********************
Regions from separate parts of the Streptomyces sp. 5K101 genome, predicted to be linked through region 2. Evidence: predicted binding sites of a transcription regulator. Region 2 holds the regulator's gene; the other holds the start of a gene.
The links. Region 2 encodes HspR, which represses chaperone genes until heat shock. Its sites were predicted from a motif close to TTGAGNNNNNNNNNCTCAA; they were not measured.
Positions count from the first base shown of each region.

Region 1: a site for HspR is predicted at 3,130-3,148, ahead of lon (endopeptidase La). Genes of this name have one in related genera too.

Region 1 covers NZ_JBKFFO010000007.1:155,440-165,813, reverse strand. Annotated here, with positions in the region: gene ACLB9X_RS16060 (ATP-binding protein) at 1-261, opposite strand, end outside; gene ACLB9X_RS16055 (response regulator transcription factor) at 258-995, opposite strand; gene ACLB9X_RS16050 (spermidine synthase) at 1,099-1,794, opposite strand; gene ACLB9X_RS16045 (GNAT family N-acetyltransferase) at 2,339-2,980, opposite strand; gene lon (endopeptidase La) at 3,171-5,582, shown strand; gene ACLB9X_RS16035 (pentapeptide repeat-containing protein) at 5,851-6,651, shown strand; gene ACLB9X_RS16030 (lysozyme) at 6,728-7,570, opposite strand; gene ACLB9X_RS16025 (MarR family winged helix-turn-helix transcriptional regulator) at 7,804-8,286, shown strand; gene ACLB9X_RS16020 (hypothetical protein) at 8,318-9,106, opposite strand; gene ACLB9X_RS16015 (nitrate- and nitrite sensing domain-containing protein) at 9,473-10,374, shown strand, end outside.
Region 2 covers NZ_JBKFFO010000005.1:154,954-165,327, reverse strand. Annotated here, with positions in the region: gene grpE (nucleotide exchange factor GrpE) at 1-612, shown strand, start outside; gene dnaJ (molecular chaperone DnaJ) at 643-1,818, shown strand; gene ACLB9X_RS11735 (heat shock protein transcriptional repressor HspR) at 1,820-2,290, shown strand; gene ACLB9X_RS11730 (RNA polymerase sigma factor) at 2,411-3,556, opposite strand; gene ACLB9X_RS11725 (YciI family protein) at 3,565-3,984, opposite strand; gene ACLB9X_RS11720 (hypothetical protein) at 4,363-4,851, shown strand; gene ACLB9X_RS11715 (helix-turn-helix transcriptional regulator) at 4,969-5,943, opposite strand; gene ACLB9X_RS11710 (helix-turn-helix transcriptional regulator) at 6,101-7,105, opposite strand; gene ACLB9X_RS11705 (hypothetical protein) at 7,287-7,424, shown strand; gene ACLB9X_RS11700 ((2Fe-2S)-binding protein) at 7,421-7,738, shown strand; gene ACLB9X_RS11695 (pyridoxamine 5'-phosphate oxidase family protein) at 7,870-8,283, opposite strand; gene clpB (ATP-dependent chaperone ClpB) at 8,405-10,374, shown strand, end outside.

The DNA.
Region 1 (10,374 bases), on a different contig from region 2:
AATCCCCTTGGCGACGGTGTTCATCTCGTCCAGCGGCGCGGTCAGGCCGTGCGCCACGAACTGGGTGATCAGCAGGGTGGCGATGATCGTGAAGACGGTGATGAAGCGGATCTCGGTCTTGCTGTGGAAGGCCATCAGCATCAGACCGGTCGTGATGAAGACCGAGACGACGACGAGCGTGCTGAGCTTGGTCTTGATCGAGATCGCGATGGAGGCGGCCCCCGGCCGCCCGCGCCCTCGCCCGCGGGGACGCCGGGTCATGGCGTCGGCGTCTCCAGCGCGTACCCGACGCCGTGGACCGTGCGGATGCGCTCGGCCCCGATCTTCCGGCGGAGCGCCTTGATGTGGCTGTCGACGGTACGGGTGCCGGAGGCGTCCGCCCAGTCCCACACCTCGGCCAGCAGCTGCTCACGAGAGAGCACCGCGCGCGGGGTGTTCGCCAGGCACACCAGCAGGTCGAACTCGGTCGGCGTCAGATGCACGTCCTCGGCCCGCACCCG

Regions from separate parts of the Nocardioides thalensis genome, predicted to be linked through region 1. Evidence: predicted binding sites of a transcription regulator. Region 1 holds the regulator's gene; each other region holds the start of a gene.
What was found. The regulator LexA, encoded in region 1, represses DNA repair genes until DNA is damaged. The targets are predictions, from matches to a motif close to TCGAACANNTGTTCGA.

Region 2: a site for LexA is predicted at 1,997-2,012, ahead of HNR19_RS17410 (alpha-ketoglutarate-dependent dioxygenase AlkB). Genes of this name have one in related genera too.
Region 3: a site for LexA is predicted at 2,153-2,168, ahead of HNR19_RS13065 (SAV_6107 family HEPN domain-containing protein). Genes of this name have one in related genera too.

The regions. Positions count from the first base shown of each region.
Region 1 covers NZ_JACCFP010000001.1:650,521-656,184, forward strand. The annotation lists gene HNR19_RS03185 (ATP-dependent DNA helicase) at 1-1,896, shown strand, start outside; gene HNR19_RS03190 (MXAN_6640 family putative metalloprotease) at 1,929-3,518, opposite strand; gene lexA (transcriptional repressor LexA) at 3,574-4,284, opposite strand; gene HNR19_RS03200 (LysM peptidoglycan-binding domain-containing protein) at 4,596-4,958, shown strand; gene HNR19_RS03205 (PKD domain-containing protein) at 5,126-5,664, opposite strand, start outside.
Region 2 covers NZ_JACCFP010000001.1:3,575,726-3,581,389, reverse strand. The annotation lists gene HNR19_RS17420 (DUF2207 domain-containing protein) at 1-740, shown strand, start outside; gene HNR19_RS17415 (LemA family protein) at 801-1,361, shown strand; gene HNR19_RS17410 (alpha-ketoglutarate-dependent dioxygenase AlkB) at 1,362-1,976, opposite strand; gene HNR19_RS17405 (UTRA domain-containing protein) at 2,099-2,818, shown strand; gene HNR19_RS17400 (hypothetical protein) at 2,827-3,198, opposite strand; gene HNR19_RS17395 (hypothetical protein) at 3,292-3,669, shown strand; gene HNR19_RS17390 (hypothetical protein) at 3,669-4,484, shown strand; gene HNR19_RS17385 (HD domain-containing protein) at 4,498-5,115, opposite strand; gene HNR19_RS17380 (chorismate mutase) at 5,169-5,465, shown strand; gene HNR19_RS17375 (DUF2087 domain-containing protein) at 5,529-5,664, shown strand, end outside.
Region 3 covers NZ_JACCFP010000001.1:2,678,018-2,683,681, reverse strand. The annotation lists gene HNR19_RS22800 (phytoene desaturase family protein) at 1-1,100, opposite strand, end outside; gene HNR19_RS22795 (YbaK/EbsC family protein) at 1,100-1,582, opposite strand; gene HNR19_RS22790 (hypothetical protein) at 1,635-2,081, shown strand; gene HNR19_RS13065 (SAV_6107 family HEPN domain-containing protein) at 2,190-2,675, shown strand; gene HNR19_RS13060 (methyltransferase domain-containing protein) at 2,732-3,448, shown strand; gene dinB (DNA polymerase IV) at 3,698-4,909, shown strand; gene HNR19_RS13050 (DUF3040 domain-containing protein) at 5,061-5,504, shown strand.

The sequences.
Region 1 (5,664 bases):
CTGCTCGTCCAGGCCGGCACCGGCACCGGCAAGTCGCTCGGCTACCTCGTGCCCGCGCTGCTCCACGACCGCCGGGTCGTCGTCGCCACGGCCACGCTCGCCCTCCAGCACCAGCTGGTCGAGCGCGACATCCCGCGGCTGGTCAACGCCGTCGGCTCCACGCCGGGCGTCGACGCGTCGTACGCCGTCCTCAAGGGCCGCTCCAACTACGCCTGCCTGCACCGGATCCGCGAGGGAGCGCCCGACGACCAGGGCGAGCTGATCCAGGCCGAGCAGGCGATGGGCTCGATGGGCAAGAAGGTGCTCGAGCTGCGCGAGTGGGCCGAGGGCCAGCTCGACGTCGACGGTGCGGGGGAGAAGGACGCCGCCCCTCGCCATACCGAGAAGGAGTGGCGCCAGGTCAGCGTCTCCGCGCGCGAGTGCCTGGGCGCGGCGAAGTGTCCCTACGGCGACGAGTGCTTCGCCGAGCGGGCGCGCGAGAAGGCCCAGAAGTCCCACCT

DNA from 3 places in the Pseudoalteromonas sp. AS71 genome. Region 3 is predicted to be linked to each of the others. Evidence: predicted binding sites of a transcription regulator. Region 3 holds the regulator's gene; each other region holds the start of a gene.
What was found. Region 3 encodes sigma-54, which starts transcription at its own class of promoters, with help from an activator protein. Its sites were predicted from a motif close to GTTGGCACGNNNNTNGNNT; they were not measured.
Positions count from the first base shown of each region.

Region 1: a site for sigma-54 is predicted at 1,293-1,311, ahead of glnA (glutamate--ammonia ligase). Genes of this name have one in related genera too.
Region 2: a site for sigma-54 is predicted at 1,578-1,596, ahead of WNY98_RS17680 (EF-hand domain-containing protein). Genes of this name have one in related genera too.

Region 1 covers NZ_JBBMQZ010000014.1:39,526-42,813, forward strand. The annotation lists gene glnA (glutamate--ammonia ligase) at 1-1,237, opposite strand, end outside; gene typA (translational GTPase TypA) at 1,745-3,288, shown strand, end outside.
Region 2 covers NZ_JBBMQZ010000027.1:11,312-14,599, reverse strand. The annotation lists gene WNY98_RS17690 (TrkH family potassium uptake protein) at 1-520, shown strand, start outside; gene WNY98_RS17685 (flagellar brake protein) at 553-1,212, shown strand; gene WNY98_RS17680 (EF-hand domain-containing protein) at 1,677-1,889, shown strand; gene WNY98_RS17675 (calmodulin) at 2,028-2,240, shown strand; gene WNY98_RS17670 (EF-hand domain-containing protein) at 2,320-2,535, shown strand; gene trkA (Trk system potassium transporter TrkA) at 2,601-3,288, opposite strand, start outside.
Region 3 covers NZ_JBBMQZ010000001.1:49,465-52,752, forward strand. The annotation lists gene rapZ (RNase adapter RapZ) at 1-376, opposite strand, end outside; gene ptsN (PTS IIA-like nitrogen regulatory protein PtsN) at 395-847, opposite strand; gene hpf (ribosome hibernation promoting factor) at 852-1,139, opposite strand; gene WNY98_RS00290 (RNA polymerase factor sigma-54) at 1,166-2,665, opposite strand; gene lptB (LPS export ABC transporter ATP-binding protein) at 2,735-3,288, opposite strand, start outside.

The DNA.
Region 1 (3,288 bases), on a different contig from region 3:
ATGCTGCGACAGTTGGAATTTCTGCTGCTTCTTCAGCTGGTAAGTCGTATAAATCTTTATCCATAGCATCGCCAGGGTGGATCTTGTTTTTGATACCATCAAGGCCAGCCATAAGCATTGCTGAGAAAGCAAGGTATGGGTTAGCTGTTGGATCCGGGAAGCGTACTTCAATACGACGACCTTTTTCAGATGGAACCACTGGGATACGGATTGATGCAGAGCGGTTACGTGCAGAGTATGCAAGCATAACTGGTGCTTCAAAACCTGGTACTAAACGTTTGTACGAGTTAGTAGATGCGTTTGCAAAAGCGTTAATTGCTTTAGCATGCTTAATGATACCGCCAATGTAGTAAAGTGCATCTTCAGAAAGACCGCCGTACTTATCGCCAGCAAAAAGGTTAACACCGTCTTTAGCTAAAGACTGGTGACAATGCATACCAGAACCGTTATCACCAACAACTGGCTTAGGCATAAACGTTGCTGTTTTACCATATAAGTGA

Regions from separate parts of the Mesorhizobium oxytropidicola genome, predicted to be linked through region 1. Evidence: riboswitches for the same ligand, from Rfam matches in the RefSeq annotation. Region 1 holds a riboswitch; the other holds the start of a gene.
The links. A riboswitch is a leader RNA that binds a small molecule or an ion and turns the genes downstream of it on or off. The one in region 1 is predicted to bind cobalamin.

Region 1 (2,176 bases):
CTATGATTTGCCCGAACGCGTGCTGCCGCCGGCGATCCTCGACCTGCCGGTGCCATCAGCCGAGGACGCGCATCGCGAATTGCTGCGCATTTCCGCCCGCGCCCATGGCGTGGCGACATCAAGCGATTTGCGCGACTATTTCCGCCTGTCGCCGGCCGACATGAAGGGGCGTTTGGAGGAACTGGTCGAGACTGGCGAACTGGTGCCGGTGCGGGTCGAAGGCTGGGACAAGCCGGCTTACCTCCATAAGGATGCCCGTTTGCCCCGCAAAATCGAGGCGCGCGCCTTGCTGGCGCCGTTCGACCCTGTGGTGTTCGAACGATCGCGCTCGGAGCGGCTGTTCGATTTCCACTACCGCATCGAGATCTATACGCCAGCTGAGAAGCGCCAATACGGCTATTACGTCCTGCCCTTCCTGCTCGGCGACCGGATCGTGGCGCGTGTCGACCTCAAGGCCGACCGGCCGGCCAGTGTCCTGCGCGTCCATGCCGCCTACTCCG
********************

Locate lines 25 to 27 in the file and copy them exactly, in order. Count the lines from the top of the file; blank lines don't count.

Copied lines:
Region 2: a site for sigma-54 is predicted at 1,578-1,596, ahead of WNY98_RS17680 (EF-hand domain-containing protein). Genes of this name have one in related genera too.

Region 1 covers NZ_JBBMQZ010000014.1:39,526-42,813, forward strand. The annotation lists gene glnA (glutamate--ammonia ligase) at 1-1,237, opposite strand, end outside; gene typA (translational GTPase TypA) at 1,745-3,288, shown strand, end outside.
Region 2 covers NZ_JBBMQZ010000027.1:11,312-14,599, reverse strand. The annotation lists gene WNY98_RS17690 (TrkH family potassium uptake protein) at 1-520, shown strand, start outside; gene WNY98_RS17685 (flagellar brake protein) at 553-1,212, shown strand; gene WNY98_RS17680 (EF-hand domain-containing protein) at 1,677-1,889, shown strand; gene WNY98_RS17675 (calmodulin) at 2,028-2,240, shown strand; gene WNY98_RS17670 (EF-hand domain-containing protein) at 2,320-2,535, shown strand; gene trkA (Trk system potassium transporter TrkA) at 2,601-3,288, opposite strand, start outside.